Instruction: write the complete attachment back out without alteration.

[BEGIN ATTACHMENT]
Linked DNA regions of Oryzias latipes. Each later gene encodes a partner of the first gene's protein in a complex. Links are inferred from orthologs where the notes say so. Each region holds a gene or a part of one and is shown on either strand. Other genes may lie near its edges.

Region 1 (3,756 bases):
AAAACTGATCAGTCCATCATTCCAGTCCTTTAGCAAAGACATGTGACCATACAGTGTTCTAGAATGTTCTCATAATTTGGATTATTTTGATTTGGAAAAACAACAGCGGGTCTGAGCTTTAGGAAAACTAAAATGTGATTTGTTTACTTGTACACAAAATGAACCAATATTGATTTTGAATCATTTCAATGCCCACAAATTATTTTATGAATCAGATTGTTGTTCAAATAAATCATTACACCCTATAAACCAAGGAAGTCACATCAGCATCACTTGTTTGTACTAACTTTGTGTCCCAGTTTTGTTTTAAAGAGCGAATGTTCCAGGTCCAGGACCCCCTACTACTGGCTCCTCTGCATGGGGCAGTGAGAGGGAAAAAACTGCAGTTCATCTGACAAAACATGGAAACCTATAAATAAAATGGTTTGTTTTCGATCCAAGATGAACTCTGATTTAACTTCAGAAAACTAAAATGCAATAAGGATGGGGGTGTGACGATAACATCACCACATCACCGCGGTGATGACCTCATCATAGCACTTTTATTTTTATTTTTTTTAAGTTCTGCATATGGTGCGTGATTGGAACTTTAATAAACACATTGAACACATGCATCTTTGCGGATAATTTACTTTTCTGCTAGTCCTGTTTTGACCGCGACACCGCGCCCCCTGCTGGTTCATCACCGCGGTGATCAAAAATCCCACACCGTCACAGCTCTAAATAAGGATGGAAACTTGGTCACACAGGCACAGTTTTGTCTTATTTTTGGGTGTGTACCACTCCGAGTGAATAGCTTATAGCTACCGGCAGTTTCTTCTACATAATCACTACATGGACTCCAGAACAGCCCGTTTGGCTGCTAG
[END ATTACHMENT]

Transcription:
Linked DNA regions of Oryzias latipes. Each later gene encodes a partner of the first gene's protein in a complex. Links are inferred from orthologs where the notes say so. Each region holds a gene or a part of one and is shown on either strand. Other genes may lie near its edges.

Region 1 (3,756 bases):
AAAACTGATCAGTCCATCATTCCAGTCCTTTAGCAAAGACATGTGACCATACAGTGTTCTAGAATGTTCTCATAATTTGGATTATTTTGATTTGGAAAAACAACAGCGGGTCTGAGCTTTAGGAAAACTAAAATGTGATTTGTTTACTTGTACACAAAATGAACCAATATTGATTTTGAATCATTTCAATGCCCACAAATTATTTTATGAATCAGATTGTTGTTCAAATAAATCATTACACCCTATAAACCAAGGAAGTCACATCAGCATCACTTGTTTGTACTAACTTTGTGTCCCAGTTTTGTTTTAAAGAGCGAATGTTCCAGGTCCAGGACCCCCTACTACTGGCTCCTCTGCATGGGGCAGTGAGAGGGAAAAAACTGCAGTTCATCTGACAAAACATGGAAACCTATAAATAAAATGGTTTGTTTTCGATCCAAGATGAACTCTGATTTAACTTCAGAAAACTAAAATGCAATAAGGATGGGGGTGTGACGATAACATCACCACATCACCGCGGTGATGACCTCATCATAGCACTTTTATTTTTATTTTTTTTAAGTTCTGCATATGGTGCGTGATTGGAACTTTAATAAACACATTGAACACATGCATCTTTGCGGATAATTTACTTTTCTGCTAGTCCTGTTTTGACCGCGACACCGCGCCCCCTGCTGGTTCATCACCGCGGTGATCAAAAATCCCACACCGTCACAGCTCTAAATAAGGATGGAAACTTGGTCACACAGGCACAGTTTTGTCTTATTTTTGGGTGTGTACCACTCCGAGTGAATAGCTTATAGCTACCGGCAGTTTCTTCTACATAATCACTACATGGACTCCAGAACAGCCCGTTTGGCTGCTAG